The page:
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Foreword by Howard White

NORTH OF THE RAPIDS, BC's mainland coast dissolves into a splatter of islands and inlets that old towboaters used to refer to as "the jungles," not because the coastal rainforest grew thicker there than elsewhere, but because the area presented such a tangled profusion of small independent "gyppo" logging operations. Most densely concentrated around the area between Knight and Kingcome inlets, this was the centre of the float camp universe, complete with floating villages at Simoom Sound, Clayton Bay and Sullivan Bay. Their capital was the semi-floating metropolis of Minstrel Island. It was here that Martin Allerdale Grainger set his classic 1908 novel Woodsmen of the West and it was here that the social culture of the gyppo logger recorded its most extreme evolutionary progress. It is an area that has always held a special fascination for Raincoast Chronicles.

Few are better qualified to describe day-to-day life in that unique universe than the author of this issue, Florence Tickner. Mrs. Tickner spent her childhood riding her father's floatcamp from island to cove to inlet during the thirties and forties, the third generation of her family to experience the singular charms of life in the mid-coast jungle.
We have printed stories from the Minstrel Island area before, most notably in issue twelve, but they tended to bear the stamp of semi-degenerate old bush apes who did not much resemble Mrs. Tickner's picture of the logger as a courtly soul who never cussed. Jim Mackay, for one, cussed so conspicuously I am surprised she couldn't hear him up at Port Elizabeth cussing down at Minstrel, thirty miles away.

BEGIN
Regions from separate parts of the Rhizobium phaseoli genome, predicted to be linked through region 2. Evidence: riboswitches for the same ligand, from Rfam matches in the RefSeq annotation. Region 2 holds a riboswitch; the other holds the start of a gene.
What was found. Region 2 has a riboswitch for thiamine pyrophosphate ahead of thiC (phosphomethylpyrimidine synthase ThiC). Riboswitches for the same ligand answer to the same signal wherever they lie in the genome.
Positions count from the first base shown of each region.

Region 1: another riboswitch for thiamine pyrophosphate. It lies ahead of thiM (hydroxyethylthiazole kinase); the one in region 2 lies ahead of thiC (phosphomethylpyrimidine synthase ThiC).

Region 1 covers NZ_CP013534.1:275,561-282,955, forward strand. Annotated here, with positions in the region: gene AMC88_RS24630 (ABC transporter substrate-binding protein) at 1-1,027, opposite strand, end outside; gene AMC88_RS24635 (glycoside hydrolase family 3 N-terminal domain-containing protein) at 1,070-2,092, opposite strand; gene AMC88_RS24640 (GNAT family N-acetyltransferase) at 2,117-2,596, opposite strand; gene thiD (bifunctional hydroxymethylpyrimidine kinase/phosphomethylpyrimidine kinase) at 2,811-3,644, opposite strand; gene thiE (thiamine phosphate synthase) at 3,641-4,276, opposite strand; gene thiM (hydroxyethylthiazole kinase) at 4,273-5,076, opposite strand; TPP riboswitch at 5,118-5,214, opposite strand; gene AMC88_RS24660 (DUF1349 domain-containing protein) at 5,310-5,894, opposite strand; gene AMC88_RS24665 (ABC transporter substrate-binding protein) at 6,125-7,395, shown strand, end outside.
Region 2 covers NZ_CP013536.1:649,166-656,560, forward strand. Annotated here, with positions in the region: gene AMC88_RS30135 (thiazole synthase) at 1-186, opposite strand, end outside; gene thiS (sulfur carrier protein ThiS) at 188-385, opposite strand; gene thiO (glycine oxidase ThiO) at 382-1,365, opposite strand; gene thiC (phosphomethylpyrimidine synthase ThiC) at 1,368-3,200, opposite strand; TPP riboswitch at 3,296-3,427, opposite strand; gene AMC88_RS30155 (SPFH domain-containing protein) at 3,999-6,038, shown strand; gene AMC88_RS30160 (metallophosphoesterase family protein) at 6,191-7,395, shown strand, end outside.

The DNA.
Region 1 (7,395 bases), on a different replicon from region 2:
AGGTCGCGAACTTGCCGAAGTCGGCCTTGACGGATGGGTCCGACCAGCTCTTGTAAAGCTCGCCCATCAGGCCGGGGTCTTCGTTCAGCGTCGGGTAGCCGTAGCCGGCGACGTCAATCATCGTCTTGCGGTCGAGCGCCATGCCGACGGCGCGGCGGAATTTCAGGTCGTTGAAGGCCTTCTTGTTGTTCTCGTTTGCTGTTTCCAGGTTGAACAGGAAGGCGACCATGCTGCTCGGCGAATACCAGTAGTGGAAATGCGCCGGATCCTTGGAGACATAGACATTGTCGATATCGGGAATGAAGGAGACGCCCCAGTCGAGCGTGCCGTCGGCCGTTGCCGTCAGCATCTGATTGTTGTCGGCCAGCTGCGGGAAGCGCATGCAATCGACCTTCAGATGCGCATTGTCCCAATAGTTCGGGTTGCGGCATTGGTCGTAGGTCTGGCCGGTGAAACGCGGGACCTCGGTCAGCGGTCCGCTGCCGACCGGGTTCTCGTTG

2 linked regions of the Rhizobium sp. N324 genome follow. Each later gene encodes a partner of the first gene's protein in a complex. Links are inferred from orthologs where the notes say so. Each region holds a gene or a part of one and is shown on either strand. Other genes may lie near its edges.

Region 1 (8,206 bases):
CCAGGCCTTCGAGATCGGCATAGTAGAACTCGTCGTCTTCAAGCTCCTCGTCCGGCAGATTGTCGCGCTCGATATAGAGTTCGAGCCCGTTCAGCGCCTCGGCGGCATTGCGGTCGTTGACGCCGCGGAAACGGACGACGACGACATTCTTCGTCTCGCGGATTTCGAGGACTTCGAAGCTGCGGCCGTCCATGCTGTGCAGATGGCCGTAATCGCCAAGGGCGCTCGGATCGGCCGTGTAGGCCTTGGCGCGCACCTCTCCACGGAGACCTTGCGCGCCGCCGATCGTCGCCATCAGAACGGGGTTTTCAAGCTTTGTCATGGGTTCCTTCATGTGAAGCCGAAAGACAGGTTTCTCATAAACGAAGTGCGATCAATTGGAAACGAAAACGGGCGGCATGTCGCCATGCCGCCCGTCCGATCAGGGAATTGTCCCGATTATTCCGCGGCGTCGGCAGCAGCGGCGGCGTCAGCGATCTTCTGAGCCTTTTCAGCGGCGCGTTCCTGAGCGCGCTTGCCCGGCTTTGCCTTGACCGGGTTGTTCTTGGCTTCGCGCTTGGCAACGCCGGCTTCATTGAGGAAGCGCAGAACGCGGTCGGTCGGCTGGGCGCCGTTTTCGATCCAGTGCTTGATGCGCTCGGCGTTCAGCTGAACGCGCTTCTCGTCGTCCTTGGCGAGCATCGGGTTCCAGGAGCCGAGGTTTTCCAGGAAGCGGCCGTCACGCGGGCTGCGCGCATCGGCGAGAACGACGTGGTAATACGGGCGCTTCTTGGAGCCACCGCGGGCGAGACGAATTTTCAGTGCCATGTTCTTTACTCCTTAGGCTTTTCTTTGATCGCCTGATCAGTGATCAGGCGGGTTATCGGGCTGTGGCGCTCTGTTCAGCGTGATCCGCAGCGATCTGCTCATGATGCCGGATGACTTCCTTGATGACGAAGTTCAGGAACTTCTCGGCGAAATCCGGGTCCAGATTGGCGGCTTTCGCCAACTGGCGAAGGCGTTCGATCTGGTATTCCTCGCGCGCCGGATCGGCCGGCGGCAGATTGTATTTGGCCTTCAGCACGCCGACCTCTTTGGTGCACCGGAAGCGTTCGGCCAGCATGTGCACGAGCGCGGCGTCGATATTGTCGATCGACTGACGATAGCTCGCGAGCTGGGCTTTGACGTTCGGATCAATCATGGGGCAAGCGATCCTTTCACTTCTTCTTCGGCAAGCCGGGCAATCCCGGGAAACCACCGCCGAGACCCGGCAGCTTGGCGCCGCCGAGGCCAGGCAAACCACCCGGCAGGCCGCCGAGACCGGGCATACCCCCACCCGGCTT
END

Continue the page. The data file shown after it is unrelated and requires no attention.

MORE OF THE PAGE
No matter. The particular value of Mrs. Tickner's memories of coastal life is that she presents it for once from the viewpoint of the women and children who were the heart and soul of the gyppo world, enlarging on her own experiences with those of of her aunts, her mother, her grandmother and all the camp women in their seagoing network. It has been one of our frustrations over the years that so few pioneer accounts of have been forthcoming from coastal women, and this influenced our decision to break with past practice and devote this entire issue to the work of one author, Florence Tickner. We hope you find her story of domestic life among the floatcamps as refreshing as we do.

HOWARD WHITE